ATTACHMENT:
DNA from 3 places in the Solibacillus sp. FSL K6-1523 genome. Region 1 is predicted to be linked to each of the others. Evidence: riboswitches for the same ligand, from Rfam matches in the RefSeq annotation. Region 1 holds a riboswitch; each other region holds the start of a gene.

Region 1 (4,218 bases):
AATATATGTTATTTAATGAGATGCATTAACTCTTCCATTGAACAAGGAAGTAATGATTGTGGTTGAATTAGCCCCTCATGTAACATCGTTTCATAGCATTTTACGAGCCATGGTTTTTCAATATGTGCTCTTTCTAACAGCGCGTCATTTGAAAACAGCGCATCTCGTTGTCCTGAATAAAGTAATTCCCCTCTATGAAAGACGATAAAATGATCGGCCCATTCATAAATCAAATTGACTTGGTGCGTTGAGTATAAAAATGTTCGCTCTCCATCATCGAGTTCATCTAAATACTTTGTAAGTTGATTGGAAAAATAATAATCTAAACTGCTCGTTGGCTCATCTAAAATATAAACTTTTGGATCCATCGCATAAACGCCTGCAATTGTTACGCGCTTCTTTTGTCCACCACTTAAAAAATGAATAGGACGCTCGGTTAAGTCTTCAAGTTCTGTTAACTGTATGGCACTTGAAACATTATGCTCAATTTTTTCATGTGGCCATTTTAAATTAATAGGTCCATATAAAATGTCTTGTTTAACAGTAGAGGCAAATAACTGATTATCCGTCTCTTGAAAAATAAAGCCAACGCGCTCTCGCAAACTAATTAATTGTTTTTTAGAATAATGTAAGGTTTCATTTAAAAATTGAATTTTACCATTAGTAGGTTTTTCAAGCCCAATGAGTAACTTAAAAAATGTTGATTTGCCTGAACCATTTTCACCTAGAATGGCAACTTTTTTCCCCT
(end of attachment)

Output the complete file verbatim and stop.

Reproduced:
DNA from 3 places in the Solibacillus sp. FSL K6-1523 genome. Region 1 is predicted to be linked to each of the others. Evidence: riboswitches for the same ligand, from Rfam matches in the RefSeq annotation. Region 1 holds a riboswitch; each other region holds the start of a gene.

Region 1 (4,218 bases):
AATATATGTTATTTAATGAGATGCATTAACTCTTCCATTGAACAAGGAAGTAATGATTGTGGTTGAATTAGCCCCTCATGTAACATCGTTTCATAGCATTTTACGAGCCATGGTTTTTCAATATGTGCTCTTTCTAACAGCGCGTCATTTGAAAACAGCGCATCTCGTTGTCCTGAATAAAGTAATTCCCCTCTATGAAAGACGATAAAATGATCGGCCCATTCATAAATCAAATTGACTTGGTGCGTTGAGTATAAAAATGTTCGCTCTCCATCATCGAGTTCATCTAAATACTTTGTAAGTTGATTGGAAAAATAATAATCTAAACTGCTCGTTGGCTCATCTAAAATATAAACTTTTGGATCCATCGCATAAACGCCTGCAATTGTTACGCGCTTCTTTTGTCCACCACTTAAAAAATGAATAGGACGCTCGGTTAAGTCTTCAAGTTCTGTTAACTGTATGGCACTTGAAACATTATGCTCAATTTTTTCATGTGGCCATTTTAAATTAATAGGTCCATATAAAATGTCTTGTTTAACAGTAGAGGCAAATAACTGATTATCCGTCTCTTGAAAAATAAAGCCAACGCGCTCTCGCAAACTAATTAATTGTTTTTTAGAATAATGTAAGGTTTCATTTAAAAATTGAATTTTACCATTAGTAGGTTTTTCAAGCCCAATGAGTAACTTAAAAAATGTTGATTTGCCTGAACCATTTTCACCTAGAATGGCAACTTTTTTCCCCT